We have made excellent progress in terms of new equipment and better infrastructure and I will continue that process. The tax payer gets extremely good value for money both in terms of home operations and duties overseas. At the Cabinet table I will champion the cause of ongoing investment and development of our Defence Forces.

It is my desire that we continue to make substantial investment in new equipment and infrastructure in 2005 and beyond.

But the acquisition of new equipment and infrastructure is just part of the picture. People are the Defence Forces greatest asset. We must offer rewarding and challenging careers to our people. This requires a continuing commitment to re-organisation, to training and to career management. Much progress has been made but, to borrow a phrase from elsewhere, there is still more to do.

As Minister, I remain fully committed to achieving the objectives set out in the White Paper and endorsed by Government.


As you are aware, payment of the final two phases of benchmarking and the Sustaining Progress increases are dependent on progress on modernisation, industrial relations stability, co-operation with change, and other specific commitments, in line with the recommendations of the Public Service Benchmarking Body. To achieve this a Modernisation Action Plan was agreed between the Department and both representative associations.

This Action Plan addresses the key outstanding modernisation issues as identified through the White Paper on Defence and contains a series of commitments, together with the specific actions to be taken in respect of these, and the dates by which those actions must be taken. Those commitments fall into two broad types, organisational and Human Resources.

On the organizational side we have successfully introduced new structures in Defence Forces Headquarters and in the Naval Service and the Air Corps. My immediate priority is to develop an organisation plan for the Army, building on the progress made in the earlier phase of the modernisation process. The objective will be to ensure that the Army can continue to meet the need for maximum flexibility and deployability. With this objective to the forefront, a civil-military review of Army organisation will commence later this year.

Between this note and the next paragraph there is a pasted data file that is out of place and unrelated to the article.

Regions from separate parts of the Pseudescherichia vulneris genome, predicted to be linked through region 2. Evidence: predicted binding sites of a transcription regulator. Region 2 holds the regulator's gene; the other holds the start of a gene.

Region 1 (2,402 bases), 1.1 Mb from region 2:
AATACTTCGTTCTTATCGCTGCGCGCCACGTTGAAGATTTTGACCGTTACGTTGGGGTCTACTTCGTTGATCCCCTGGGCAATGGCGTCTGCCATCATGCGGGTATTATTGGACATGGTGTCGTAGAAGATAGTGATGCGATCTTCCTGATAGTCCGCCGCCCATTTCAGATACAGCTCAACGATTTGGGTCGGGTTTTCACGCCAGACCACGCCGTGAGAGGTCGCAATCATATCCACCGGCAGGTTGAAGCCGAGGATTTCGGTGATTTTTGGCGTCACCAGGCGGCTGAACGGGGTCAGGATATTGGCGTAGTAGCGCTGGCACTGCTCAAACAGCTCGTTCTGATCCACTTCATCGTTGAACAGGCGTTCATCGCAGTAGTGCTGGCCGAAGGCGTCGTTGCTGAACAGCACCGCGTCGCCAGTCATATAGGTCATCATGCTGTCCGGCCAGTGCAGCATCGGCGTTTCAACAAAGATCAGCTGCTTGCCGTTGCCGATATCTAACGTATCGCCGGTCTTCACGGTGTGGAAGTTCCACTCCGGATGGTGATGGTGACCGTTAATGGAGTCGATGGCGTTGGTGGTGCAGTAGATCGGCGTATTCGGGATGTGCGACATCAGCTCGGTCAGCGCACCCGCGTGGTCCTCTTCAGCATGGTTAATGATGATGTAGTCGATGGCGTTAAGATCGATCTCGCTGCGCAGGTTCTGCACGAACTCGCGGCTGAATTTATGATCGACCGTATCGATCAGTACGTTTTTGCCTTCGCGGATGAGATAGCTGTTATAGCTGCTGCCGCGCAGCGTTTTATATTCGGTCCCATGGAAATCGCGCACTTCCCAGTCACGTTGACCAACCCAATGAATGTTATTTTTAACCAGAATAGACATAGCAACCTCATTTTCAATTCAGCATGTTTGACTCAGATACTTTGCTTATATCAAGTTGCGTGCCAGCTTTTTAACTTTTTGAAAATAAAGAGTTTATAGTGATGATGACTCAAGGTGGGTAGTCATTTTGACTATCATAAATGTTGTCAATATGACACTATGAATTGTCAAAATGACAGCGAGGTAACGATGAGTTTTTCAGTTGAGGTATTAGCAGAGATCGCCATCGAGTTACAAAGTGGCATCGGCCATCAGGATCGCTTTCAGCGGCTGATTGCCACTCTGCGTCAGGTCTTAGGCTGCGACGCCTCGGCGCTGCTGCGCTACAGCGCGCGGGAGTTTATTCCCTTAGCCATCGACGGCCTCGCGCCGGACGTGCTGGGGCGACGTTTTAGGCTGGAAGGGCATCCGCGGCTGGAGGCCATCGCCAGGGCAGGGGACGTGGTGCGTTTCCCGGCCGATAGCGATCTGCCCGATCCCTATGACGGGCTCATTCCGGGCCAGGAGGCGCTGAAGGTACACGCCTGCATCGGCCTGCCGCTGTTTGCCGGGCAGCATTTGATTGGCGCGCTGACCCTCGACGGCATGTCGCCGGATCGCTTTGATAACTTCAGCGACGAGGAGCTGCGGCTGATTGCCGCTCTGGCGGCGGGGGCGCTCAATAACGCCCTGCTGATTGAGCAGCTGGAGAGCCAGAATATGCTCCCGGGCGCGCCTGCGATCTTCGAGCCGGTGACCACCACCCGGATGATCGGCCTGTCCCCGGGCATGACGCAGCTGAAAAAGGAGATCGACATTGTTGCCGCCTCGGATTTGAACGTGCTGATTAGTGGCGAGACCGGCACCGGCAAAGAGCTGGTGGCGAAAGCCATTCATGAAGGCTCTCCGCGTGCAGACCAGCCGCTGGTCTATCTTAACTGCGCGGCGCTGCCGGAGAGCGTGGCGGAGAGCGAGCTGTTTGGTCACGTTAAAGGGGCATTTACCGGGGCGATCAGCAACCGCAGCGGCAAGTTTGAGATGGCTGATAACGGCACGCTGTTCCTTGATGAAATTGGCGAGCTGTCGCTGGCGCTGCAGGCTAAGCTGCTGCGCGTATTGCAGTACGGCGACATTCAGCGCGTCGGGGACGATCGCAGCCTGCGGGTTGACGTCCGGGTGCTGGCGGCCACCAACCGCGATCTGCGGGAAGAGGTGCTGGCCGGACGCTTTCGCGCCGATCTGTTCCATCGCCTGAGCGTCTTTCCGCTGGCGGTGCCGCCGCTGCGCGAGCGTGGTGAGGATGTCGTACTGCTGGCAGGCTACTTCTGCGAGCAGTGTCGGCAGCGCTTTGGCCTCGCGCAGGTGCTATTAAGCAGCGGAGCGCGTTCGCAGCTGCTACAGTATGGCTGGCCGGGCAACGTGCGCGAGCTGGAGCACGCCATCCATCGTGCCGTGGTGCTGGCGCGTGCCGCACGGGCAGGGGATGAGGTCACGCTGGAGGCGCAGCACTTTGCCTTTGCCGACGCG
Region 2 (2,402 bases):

Turning to Human Resources, we are committed to the introduction of an Integrated Personnel Management System for the Defence Forces to deal with the broad range of human resources management and development issues. These include, manpower policy and planning, equality of opportunity and treatment and the right to dignity at work, recruitment, terms of enlistment, induction, training, education and development, physical and medical fitness, career planning and guidance, promotion, the regulatory framework, retirement, and pensions.

In effect, what is envisaged is the development and implementation of a fully comprehensive human resource strategy for all of the Defence Forces – Army, Naval Service and Air Corps.

Last month the Independent Monitoring Group submitted its report entitled ‘Response to the Challenge of a Workplace’. The Report describes the progress achieved since the publication of the Doyle Report ‘Challenge of the Workplace’ in 2002.

I know that the Chief of Staff will be addressing you on this issue so I will not dwell on it other than to say that the first step towards tackling bullying and harassment is to recognise the existence of a problem and putting the right policies in place as quickly as possible.

As many of you will be aware, my immediate responsibility before coming to the Department of Defence was as Minister of State for Equality. I can assure you that the principles I advocated there will be to the forefront of my stewardship of the Department of Defence.

Every single member of the Defence Forces has a right to be treated with respect and dignity and to work within the Defence Forces free from harassment, sexual harassment, bullying and discrimination. A very good start has already been made in addressing the problems and real, measurable achievements have been logged over the past few years.